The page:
Taos also provides plenty of outdoor action for active types who aren't content to sit and contemplate. The nearby Rio Grande makes the area a popular starting point for river rafting excursions. During high-water season, from late April to mid-June, the thrills range from relatively gentle to pulse pounding (the latter courtesy of the infamous Taos Box, 16 miles of wilderness gorge and physically demanding rapids). Outfitters are based in town and in Santa Fe.
Mountain bikers and hikers meet their match on the trails that traverse 13,161-foot Wheeler Peak, and Wheeler Peak Wilderness Area offers summer fishing and camping. Winter sports enthusiasts flock to Taos Ski Valley's world-class downhill facilities; phone (575) 586-0520 for snow conditions and year-round recreational activities.
SRs 522 and 38 and US 64—the Enchanted Circle Scenic Byway—encircle Wheeler Peak, offering a multitude of spectacular vistas. About a half hour's drive north of Taos via SR 522 is the tiny, historic village of Questa, one of a long string of villages scattered up the Rio Grande into southern Colorado. Founded in 1842, the isolated settlement was subject to Ute raids for generations. The location still feels remote, and thankfully its beauty remains unspoiled.
The focal point of the community is a thick-walled adobe church that gave the village its original name, San Antonio del Río Colorado. “Questa” was an Anglo attempt at simplification that became an official misspelling of the Spanish cuesta, or ridge, where the church plaza was built.
Lovely scenery surrounds Questa. Hiking trails descend into the Rio Grande Gorge and wind around lakes nestled in the Sangre de Cristo Mountains. Thanks to a location between the Carson National Forest and the Rio Grande del Norte National Monument, this region offers outdoor recreation galore, from mountain biking and fishing to horseback riding excursions and hiking treks with a llama-riding guide.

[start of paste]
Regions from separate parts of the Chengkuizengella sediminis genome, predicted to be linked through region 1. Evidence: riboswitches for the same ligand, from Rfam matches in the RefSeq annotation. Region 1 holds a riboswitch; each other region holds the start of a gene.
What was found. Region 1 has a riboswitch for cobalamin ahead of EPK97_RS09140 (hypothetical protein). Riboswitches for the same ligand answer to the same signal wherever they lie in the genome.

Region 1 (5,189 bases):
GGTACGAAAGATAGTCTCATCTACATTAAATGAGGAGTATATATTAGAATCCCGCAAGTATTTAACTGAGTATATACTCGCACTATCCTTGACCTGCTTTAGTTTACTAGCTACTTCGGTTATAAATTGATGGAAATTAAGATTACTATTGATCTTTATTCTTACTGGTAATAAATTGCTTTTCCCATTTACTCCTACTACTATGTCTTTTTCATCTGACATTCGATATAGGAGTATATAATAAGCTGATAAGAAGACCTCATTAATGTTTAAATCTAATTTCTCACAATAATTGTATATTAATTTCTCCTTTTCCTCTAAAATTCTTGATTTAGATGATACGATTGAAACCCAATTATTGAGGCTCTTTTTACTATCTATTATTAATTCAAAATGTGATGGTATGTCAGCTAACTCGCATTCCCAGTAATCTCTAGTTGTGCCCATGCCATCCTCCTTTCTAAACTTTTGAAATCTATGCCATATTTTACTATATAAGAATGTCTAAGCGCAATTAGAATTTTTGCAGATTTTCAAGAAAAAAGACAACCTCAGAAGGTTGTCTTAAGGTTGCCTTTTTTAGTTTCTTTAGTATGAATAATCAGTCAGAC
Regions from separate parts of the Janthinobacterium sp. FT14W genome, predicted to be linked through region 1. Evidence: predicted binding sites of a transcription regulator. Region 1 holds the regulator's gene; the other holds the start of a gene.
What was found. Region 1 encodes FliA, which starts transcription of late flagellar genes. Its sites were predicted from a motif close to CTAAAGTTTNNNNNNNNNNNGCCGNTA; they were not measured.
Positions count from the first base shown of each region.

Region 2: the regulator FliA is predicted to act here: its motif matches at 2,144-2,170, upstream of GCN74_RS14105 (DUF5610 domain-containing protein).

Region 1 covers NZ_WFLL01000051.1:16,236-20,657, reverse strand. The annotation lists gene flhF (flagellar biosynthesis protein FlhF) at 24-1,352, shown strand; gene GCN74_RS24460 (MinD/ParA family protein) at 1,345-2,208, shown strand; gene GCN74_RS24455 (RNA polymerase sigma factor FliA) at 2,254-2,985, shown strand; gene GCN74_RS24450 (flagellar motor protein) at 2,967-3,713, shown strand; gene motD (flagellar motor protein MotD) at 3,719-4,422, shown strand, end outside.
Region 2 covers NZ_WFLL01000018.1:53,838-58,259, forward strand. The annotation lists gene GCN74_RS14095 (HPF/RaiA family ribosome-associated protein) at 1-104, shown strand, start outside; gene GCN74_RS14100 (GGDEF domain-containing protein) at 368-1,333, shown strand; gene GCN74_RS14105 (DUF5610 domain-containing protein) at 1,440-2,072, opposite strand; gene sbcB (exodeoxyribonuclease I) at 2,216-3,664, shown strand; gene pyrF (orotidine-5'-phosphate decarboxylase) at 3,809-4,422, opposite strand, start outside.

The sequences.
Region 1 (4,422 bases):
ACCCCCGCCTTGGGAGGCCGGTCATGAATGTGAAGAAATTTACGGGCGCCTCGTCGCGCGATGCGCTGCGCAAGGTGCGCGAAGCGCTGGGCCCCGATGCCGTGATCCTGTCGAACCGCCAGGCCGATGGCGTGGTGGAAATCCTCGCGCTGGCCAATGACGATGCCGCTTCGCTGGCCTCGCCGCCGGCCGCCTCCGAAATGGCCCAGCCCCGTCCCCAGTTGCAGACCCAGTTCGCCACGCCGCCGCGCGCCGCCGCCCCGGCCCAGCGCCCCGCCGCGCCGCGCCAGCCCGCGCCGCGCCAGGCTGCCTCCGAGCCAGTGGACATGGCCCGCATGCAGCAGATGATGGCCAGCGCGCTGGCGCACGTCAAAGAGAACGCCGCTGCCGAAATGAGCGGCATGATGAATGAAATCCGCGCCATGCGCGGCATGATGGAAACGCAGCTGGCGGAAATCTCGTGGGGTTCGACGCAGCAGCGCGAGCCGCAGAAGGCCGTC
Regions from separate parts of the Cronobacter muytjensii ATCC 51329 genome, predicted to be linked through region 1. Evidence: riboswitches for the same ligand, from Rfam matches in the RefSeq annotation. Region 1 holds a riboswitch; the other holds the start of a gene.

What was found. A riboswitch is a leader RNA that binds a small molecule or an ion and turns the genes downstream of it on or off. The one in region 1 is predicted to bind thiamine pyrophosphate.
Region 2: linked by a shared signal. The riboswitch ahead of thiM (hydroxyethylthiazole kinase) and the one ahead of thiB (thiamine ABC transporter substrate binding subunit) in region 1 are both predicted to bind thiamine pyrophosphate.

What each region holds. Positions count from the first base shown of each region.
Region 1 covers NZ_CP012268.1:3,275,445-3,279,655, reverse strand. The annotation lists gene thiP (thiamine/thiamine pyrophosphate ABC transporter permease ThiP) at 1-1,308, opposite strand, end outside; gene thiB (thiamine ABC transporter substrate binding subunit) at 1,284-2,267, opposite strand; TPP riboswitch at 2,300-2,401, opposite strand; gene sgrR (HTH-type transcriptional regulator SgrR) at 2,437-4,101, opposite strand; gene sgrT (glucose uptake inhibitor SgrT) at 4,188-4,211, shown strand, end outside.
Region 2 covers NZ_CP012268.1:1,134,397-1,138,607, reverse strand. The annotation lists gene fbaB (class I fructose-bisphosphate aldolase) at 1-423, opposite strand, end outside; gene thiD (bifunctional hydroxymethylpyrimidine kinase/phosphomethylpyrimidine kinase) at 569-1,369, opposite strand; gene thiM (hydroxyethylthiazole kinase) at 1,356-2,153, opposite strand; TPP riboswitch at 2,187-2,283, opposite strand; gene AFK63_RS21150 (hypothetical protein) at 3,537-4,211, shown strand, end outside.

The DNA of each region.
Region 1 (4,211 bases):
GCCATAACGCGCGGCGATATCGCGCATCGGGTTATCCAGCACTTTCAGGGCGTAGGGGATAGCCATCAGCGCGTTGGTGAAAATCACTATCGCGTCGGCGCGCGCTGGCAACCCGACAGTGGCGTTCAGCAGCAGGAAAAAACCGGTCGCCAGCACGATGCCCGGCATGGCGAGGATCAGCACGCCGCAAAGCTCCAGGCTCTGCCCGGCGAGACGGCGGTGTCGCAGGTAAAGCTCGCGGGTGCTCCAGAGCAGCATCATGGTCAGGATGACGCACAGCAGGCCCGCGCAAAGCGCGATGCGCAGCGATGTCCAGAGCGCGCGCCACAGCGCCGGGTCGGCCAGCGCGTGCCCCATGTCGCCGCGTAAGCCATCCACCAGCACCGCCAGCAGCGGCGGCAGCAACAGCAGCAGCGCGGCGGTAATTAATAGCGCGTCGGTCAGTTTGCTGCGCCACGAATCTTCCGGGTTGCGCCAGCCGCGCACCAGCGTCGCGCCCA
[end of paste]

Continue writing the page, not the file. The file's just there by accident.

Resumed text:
The Questa Visitor Center, in the center of the village on SR 38 just after the SR 522 turn-off, is open Thurs.-Sun. 9:30-5 (also holiday and mid-summer Mondays), Memorial Day-Labor Day; phone (575) 613-2852. For information about recreational opportunities within Rio Grande del Norte National Monument contact the Bureau of Land Management Taos field office; phone (575) 758-8851.
InfoOfficeTaos Visitor Center 1139 Paseo del Pueblo Sur Taos, NM 87571. Phone:(575)758-3873 or (800)348-0696
Self-guiding toursA walking tour map of the city's historic district and Taos Plaza is available from the visitor center.
ShoppingMany shops at Taos Plaza veer more toward souvenirs, T-shirts and knickknacks than fine art, but it's such a relaxed hangout that you'll want to poke around anyway. Indulge your sweet tooth at the Rocky Mountain Chocolate Factory (next to LaFonda Hotel) before browsing the merchandise at places like the Taos Trading Co. or Mesa's Edge Jewelry.
There's more browsing at the John Dunn House Shops, a tree-shaded, open-air lane of shops between Taos Plaza and Bent Street. Monet's Kitchen has Southwest table and kitchen accessories; Letherwerks sells handmade belts, hats and jackets. Rock hounds should check out the La Tierra Mineral Gallery (fossils, crystals, jewelry). Moby Dickens Bookshop has a good Southwest selection.
Taos Blue (101 Bent St., just off Paseo del Pueblo Norte) offers finely handcrafted Southwestern and northern New Mexico art—pottery, jewelry, beadwork, medicine bags, Kachina dolls and the like. The gallery also sells fetishes, which are small carvings of animals made from turquoise, mother of pearl and other materials. Created by the Zuni for ceremonial purposes, they're prized by collectors of contemporary Native American art.